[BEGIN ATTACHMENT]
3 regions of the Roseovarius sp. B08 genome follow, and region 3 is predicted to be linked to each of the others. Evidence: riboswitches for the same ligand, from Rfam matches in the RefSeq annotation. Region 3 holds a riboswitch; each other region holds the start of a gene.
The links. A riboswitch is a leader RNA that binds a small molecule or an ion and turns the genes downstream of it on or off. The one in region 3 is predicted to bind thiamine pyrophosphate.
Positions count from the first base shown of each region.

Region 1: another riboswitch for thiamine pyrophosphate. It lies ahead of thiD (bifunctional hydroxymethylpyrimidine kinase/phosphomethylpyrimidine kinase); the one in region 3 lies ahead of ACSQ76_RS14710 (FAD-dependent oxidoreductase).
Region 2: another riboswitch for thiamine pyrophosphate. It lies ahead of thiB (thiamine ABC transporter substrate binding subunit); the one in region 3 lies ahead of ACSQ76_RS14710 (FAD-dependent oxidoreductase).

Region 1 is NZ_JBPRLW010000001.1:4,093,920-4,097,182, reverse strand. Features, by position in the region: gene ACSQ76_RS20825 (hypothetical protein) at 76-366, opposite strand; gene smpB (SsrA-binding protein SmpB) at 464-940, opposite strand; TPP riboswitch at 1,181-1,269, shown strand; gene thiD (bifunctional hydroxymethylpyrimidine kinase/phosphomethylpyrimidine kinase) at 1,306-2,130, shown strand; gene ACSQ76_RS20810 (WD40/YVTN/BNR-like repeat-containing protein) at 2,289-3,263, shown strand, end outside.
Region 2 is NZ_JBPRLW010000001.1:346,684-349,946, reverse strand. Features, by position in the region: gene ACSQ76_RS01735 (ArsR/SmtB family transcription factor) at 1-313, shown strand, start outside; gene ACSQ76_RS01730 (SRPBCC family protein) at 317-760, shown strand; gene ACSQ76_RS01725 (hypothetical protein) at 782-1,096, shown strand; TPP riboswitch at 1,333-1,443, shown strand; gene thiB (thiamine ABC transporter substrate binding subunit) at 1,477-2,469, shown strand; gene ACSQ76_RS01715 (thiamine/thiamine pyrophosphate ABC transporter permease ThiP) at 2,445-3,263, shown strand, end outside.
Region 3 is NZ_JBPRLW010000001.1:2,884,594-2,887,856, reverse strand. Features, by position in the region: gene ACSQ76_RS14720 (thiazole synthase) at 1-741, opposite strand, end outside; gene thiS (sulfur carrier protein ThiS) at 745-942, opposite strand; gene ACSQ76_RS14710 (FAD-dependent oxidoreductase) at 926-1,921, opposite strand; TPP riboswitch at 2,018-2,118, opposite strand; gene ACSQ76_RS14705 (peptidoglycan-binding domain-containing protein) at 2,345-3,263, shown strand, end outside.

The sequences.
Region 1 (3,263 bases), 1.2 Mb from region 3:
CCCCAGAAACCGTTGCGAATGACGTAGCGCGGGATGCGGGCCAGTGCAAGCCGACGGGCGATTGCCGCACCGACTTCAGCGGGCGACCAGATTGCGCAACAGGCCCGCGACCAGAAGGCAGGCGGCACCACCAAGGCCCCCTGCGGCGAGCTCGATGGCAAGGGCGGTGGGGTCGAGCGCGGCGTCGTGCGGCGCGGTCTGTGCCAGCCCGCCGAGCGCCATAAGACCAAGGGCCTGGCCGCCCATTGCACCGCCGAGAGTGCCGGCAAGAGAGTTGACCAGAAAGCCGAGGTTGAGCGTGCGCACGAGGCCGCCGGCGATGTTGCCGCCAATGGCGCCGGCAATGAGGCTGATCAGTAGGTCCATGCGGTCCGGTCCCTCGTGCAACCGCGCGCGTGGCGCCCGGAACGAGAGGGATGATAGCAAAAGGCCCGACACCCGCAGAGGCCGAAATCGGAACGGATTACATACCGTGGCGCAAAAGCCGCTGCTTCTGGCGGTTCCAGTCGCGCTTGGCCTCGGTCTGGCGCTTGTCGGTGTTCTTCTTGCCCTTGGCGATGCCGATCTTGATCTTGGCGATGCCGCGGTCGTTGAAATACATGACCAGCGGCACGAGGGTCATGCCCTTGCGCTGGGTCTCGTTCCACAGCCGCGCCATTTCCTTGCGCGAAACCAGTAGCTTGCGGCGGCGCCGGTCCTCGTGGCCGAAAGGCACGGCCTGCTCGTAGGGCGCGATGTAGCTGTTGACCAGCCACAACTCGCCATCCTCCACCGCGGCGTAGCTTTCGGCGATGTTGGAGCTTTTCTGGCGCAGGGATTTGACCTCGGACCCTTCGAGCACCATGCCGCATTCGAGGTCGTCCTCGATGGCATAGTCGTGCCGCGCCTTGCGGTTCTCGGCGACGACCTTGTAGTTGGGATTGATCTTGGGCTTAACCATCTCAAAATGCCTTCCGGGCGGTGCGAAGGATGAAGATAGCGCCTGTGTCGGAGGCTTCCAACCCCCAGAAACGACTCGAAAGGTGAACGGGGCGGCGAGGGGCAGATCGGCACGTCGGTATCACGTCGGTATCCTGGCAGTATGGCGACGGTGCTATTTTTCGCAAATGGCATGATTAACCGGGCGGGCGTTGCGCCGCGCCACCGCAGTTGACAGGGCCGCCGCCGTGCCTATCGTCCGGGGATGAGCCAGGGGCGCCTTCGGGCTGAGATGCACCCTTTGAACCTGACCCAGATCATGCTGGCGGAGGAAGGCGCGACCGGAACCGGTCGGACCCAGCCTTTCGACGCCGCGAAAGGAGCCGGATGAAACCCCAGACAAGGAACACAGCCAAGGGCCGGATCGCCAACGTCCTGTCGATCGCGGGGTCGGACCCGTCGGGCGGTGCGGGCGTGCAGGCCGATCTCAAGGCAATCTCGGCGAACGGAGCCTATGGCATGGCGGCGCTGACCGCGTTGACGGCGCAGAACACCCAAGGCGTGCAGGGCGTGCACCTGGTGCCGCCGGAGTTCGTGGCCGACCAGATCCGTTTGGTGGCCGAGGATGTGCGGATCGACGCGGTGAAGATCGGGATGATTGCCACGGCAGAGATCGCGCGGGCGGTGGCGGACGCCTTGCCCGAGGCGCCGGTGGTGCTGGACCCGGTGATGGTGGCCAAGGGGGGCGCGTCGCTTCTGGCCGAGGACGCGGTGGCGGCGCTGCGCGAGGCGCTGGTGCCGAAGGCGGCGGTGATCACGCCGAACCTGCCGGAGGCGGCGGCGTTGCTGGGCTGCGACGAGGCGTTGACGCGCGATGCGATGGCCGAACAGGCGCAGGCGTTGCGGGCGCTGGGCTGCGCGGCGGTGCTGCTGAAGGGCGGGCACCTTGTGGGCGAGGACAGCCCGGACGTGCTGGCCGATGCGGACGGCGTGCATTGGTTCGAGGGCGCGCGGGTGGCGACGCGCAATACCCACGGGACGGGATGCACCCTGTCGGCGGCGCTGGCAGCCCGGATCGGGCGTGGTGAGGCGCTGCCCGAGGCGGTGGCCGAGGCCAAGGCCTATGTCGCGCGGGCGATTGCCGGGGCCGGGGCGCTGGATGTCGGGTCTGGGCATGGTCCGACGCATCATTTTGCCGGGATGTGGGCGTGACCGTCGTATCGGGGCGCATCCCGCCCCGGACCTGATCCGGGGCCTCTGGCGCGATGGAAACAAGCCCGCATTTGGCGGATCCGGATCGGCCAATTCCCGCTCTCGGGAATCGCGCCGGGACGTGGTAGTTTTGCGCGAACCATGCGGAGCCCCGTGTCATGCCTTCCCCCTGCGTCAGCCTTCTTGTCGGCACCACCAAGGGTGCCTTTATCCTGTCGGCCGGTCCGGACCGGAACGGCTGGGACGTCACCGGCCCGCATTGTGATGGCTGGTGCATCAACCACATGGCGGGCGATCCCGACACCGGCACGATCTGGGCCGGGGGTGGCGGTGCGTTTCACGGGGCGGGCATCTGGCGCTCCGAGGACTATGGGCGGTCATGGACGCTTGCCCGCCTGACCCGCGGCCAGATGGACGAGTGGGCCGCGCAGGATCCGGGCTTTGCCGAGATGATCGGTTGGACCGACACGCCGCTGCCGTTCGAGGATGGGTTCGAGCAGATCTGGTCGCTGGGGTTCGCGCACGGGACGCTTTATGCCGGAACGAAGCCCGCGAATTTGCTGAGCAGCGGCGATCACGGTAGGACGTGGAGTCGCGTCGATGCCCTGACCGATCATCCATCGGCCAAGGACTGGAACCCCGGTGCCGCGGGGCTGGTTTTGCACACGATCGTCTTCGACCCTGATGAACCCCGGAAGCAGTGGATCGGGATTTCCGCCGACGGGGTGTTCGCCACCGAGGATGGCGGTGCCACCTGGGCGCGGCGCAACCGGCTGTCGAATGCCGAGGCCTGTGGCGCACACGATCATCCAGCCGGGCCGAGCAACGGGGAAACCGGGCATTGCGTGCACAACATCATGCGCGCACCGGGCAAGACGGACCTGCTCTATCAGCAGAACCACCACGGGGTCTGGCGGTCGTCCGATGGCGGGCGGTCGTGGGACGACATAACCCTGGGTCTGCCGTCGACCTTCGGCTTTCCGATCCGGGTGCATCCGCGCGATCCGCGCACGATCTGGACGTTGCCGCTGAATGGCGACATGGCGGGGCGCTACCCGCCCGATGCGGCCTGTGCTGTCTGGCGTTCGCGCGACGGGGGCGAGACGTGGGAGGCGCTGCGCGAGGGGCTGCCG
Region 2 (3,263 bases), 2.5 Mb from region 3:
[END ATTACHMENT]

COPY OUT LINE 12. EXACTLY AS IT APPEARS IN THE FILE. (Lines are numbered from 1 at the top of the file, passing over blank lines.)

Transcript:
Region 2 (3,263 bases), 2.5 Mb from region 3: